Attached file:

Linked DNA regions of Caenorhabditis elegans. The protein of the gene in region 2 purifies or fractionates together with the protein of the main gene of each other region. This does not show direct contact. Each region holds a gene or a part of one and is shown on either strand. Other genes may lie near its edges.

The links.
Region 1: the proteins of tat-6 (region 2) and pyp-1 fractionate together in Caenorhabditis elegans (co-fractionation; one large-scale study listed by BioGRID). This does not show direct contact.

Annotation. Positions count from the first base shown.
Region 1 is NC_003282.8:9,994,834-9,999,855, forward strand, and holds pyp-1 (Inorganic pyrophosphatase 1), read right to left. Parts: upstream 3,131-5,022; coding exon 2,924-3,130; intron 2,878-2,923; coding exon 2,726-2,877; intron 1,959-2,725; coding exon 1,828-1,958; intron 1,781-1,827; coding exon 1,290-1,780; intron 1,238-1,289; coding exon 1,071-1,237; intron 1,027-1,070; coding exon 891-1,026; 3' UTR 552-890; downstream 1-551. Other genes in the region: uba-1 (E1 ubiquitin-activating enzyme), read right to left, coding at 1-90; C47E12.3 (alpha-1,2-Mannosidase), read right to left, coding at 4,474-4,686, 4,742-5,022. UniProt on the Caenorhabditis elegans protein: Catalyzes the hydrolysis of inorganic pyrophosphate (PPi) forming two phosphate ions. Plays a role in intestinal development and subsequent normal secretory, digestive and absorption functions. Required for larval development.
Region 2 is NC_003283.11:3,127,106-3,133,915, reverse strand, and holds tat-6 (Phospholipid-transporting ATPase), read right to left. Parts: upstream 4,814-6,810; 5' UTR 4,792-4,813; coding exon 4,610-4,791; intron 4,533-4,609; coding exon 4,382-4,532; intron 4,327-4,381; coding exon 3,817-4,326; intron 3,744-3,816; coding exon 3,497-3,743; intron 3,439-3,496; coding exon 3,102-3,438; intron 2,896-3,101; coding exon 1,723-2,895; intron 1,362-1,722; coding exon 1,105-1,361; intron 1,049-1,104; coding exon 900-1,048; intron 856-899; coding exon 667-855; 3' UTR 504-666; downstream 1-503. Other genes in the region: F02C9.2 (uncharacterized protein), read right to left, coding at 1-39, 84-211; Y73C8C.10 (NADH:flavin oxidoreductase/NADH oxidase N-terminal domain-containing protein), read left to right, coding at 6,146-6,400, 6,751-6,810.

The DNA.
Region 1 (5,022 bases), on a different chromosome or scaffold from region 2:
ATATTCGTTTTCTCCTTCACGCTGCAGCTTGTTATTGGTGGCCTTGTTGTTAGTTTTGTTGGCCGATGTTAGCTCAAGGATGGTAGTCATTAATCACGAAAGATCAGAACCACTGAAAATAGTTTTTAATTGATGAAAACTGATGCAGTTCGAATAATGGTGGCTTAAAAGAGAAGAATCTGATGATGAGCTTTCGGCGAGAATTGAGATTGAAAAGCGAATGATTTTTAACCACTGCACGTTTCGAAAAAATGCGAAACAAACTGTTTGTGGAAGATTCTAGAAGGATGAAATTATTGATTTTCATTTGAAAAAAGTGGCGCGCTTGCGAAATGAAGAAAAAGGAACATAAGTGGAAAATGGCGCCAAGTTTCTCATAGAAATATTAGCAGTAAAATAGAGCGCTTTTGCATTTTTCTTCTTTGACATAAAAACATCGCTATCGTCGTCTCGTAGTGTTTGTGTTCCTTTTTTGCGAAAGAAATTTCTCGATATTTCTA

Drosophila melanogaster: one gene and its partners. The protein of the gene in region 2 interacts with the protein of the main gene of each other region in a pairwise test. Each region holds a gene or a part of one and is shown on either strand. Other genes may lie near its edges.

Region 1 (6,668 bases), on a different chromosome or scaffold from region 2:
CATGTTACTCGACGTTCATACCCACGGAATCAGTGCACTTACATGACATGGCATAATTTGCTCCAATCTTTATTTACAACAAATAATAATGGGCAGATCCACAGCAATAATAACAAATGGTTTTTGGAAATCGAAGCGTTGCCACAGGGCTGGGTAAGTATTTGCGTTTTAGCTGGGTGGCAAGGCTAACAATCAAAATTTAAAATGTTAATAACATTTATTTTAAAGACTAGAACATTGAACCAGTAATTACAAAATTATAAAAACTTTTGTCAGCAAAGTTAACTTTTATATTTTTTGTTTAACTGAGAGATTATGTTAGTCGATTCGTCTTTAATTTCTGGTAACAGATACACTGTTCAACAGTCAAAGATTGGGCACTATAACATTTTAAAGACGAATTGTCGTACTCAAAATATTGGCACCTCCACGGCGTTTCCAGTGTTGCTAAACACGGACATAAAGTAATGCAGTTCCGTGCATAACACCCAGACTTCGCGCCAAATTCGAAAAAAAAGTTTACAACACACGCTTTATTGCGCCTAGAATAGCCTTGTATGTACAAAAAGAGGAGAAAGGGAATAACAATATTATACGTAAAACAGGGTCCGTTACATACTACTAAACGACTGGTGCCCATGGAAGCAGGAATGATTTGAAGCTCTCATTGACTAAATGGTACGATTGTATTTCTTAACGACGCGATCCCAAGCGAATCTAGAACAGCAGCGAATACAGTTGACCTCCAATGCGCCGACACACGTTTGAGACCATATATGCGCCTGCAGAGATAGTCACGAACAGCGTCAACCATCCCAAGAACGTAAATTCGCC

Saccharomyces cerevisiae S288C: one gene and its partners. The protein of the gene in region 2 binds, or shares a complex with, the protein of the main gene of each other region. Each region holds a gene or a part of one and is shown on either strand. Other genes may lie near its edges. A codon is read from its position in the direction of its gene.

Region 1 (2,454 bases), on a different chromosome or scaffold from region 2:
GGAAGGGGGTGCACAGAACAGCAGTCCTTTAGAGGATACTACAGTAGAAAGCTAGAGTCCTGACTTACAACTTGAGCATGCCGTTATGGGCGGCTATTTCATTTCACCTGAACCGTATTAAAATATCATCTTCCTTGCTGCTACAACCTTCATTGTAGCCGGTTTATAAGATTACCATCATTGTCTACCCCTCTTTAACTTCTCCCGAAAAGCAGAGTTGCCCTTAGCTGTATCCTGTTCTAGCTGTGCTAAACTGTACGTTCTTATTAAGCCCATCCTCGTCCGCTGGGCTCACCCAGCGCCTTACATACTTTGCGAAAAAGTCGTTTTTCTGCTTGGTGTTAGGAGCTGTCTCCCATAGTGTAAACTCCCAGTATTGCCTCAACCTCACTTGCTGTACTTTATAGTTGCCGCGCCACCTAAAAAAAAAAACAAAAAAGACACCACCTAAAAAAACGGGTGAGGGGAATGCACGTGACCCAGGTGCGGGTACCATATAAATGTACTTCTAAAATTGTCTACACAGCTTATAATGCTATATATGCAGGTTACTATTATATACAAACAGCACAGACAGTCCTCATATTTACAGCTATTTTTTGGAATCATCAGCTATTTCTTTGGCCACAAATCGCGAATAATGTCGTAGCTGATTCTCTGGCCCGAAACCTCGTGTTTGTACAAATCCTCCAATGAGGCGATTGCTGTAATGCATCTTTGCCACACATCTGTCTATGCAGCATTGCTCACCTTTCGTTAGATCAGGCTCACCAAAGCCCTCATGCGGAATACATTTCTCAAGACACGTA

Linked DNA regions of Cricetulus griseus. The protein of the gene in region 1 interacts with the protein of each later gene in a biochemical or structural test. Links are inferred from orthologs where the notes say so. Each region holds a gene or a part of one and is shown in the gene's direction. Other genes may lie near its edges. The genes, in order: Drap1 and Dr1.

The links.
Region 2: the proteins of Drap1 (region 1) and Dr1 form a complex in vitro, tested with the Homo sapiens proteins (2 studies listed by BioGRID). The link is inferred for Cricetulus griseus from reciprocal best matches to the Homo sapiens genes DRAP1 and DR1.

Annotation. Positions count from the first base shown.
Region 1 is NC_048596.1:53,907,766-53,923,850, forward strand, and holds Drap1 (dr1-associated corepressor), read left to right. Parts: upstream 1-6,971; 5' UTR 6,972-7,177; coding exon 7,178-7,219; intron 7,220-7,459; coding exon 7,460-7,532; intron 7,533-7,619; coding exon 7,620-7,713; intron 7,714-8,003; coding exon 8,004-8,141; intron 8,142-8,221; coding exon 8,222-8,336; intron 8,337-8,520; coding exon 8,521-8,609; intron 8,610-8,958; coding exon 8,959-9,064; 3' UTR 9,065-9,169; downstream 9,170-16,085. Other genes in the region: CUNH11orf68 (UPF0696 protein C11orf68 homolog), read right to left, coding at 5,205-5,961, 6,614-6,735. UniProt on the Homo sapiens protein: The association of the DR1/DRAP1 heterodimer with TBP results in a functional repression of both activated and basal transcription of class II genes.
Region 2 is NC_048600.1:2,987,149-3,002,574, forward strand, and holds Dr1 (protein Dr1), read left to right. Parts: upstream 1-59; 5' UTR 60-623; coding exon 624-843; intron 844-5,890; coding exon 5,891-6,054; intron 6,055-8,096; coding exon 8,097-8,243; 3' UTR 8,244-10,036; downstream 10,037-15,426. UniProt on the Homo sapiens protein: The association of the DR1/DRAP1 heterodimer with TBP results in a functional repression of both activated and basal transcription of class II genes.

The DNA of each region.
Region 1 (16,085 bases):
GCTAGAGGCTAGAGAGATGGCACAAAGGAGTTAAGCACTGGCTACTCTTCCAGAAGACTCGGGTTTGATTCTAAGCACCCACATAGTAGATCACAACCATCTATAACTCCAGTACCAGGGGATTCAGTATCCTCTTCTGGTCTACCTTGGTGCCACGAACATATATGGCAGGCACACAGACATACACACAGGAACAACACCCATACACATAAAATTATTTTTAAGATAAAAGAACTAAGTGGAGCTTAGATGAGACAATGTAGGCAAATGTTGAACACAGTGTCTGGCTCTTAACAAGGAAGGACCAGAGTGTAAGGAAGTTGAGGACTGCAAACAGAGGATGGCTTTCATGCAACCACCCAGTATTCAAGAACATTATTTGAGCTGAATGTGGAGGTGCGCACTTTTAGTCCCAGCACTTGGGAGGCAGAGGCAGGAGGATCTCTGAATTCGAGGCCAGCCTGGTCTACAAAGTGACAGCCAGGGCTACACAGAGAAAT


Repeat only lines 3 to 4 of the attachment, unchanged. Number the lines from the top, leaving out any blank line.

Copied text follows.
Region 1: the proteins of tat-6 (region 2) and pyp-1 fractionate together in Caenorhabditis elegans (co-fractionation; one large-scale study listed by BioGRID). This does not show direct contact.

Annotation. Positions count from the first base shown.